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White Christmas

The oysters rode a wave of milk out of the saucepan and kerplopped into a mason jar on the stove. It was nearing 8 pm on Christmas Eve. My brothers and step-father sat in the idling Volvo in our driveway. They were waiting, as they did every year, for my mother and me to pile into the car with a day’s worth of cooking. Throughout the afternoon while we worked in the kitchen, our house had been visited by the Ghosts of Christmas Dads: the fathers of families we knew who delivered holiday delicacies made by their wives. I’d hear a rap at the door, brush the flour from my nose, and run to greet our visitor. Often there was no one there, just the rear-end of a Ford Country Squire fading in the distance. Left behind on the welcome mat were the annual treats we’d come to expect: the bottle of Glogg with its sack of raisins and blanched almonds, the pan of lasagna covered in snowy mozzarella, and the plates of cookies dusted with sugar.

As night fell, it was my family’s chance to reciprocate. I turned quivering loaves of zucchini bread onto squares of brown paper cut from Kroger bags, and bundled them loosely with string. My mother pulled buttery cakes from the oven, their tops split like burst zippers. Then Mom would break the seal on a jar of oysters and empty it into a saucepan. “Wonder if there’s a pearl,” she’d say, reaching for the onions and milk.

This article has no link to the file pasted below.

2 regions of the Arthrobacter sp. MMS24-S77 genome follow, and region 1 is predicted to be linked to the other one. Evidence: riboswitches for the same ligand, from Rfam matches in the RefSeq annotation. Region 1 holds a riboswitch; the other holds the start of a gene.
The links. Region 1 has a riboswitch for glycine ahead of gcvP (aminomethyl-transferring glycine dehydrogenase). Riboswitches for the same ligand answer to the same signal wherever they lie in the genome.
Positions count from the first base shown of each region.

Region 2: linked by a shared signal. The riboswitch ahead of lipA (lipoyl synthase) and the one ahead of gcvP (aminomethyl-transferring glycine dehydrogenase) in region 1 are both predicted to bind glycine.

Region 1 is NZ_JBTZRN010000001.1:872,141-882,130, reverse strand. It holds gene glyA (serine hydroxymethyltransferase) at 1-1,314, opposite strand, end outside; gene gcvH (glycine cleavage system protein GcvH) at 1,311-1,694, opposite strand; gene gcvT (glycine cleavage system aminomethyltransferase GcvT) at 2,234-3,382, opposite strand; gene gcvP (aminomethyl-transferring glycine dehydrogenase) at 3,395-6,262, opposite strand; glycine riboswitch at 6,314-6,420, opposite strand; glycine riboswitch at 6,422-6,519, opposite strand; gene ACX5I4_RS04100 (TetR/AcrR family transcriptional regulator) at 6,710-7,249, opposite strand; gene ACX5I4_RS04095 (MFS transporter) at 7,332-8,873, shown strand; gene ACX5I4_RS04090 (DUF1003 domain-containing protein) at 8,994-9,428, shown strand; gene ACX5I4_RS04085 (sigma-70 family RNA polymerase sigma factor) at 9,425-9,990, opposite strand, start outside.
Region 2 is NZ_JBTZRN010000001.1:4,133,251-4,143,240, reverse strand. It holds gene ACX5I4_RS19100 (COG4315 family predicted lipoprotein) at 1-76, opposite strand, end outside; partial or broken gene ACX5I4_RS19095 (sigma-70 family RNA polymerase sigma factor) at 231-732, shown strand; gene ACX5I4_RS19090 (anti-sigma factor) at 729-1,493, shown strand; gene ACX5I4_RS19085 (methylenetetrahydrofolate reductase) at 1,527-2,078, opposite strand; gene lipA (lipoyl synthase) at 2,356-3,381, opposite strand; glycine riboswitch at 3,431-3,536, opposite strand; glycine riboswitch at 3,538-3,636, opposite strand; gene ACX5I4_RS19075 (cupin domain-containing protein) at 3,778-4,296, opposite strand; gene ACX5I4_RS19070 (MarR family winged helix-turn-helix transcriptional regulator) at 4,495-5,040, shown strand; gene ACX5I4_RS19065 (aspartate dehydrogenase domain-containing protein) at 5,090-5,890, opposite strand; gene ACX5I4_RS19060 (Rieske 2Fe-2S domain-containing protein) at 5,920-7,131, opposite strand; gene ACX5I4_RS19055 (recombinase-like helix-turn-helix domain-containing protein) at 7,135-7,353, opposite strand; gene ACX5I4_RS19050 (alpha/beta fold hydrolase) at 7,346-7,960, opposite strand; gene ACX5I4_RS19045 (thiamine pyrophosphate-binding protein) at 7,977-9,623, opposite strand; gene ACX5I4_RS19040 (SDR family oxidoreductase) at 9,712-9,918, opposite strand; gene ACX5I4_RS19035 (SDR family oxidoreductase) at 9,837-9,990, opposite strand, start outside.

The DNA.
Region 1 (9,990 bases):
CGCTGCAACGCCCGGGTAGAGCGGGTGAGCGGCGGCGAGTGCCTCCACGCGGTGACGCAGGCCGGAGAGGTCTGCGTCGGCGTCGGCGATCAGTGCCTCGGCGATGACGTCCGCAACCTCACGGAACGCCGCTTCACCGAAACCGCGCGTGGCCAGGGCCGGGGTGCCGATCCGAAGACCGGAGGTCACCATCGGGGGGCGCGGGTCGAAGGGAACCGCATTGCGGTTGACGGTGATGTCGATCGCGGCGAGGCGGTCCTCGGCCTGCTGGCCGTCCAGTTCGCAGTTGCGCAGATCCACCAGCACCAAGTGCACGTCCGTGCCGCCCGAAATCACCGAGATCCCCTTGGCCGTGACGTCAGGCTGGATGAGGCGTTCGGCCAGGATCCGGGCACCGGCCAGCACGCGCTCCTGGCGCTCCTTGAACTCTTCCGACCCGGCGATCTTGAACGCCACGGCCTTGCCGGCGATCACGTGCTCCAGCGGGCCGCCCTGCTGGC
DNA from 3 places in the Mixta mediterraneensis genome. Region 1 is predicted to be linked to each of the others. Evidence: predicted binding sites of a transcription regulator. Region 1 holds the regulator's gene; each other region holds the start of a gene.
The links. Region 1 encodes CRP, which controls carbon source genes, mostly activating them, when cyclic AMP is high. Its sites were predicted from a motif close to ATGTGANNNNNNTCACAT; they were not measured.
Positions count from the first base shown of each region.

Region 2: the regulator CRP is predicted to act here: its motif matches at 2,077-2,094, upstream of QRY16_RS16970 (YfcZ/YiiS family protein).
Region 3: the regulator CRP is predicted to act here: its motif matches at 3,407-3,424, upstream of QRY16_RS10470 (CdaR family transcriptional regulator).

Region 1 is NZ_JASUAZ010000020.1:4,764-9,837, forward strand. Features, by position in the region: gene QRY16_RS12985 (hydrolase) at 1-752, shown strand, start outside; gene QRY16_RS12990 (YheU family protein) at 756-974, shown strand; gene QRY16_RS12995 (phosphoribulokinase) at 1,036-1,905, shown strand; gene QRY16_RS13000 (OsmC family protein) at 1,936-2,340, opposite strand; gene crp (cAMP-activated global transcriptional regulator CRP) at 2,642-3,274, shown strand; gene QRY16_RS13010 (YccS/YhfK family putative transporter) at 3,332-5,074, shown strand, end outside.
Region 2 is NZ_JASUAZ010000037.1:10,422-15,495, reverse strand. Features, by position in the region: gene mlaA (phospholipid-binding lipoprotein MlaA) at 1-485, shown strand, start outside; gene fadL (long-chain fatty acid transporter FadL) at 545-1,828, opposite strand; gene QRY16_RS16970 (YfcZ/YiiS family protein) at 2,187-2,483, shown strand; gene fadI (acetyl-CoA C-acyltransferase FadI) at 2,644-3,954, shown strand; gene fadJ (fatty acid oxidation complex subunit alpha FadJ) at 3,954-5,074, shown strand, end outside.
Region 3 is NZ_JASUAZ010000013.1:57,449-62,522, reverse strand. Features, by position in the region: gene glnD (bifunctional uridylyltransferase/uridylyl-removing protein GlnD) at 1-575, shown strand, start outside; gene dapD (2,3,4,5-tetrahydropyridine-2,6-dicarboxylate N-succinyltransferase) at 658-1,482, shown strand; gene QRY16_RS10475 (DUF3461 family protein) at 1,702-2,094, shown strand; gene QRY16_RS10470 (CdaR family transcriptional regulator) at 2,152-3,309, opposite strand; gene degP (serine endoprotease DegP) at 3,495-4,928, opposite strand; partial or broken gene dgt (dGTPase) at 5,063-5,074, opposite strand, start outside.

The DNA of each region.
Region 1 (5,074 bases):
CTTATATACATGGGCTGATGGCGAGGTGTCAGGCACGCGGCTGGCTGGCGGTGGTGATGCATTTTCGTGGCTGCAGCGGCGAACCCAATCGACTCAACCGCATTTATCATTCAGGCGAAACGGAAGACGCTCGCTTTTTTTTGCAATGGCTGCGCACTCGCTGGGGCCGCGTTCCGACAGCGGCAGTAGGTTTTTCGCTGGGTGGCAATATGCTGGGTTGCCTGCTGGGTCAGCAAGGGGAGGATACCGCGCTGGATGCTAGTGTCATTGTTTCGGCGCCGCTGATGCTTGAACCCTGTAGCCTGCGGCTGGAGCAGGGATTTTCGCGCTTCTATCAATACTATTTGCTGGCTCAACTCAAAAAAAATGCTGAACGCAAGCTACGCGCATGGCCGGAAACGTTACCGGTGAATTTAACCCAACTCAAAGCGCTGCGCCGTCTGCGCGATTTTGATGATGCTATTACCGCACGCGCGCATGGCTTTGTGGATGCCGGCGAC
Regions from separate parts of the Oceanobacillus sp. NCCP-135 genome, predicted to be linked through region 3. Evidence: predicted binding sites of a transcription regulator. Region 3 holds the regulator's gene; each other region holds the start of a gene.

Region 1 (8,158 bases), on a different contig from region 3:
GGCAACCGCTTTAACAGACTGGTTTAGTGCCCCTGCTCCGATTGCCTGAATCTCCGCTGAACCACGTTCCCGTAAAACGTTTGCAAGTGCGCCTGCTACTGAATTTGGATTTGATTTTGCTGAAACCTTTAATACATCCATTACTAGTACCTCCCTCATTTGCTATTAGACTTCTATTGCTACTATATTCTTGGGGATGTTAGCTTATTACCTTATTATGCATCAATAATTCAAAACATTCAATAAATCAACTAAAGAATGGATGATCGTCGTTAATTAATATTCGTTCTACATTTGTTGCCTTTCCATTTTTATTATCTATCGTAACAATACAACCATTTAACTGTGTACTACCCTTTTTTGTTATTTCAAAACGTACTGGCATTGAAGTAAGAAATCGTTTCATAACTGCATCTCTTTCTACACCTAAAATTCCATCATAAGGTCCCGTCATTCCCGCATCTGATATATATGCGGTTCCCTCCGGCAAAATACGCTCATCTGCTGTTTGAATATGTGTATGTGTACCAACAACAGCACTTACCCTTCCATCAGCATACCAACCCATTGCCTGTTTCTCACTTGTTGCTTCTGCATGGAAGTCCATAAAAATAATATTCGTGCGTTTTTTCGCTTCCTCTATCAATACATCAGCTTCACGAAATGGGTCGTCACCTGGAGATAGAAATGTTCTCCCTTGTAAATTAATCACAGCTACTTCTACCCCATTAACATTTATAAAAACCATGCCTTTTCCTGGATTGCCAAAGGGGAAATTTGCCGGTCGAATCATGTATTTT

The baked goods we made were headed to the nearby homes of friends in the Highlands section of Louisville. The oyster stew, on the other hand, was bound for the across-town residence of our auto mechanic, G. My step-father had a penchant for used Scandinavian cars. Over the years, he’d become a frequent flyer at G.’s imported auto service. It was probably during a routine oil change/engine replacement that my step-father learned that G. liked oyster stew. So we started taking him a quart every December 24th—our last stop of the night. During the drive, I’d hug the warm jar and look through the windows at the Christmas decorations, which grew more elaborate as we approached his street.

“You think G. takes the jar straight back to the kitchen and pours it down the drain?” my mother asked one Christmas as we sat in his driveway. “What if he doesn’t even like oyster stew?” She turned and looked at my brothers and me in the back seat. We pondered the possibility while we watched my step-father ring G.’s doorbell. The large gathering of family in the picture window turned, all together, towards the sound. “Oh, I’m sure he likes it,” I said. G. accepted the white quart and waved in the direction of the driveway. It was too dark for him to make out our faces. Maybe he was just waving to our car.

“Either way, you were born to kerplop those oysters,” my daughter joked tonight, after I told her the story of our Christmas Eve deliveries. “Yes, I was,” I answered. The closing scene of the film, “Smoke” came to mind, in which the paths of a Brooklyn tobacconist and an elderly, blind woman cross. The two strangers spend Christmas Day together, pretending to be kin. Usually pretending is dangerous business. But at Christmas time, the white lies we agree to believe are their own type of covenant. They make a fleeting place where Santa is real, where a gift arrives from the beloved teacher who never wrote back, and where jeans make your butt look small. Realizing this was the first Christmas miracle of 2013. The second was receiving not just one, but two Christmas Eve deliveries, for the first time since the days of oyster stew.

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  1. Ashley says

    It’s been a long December.

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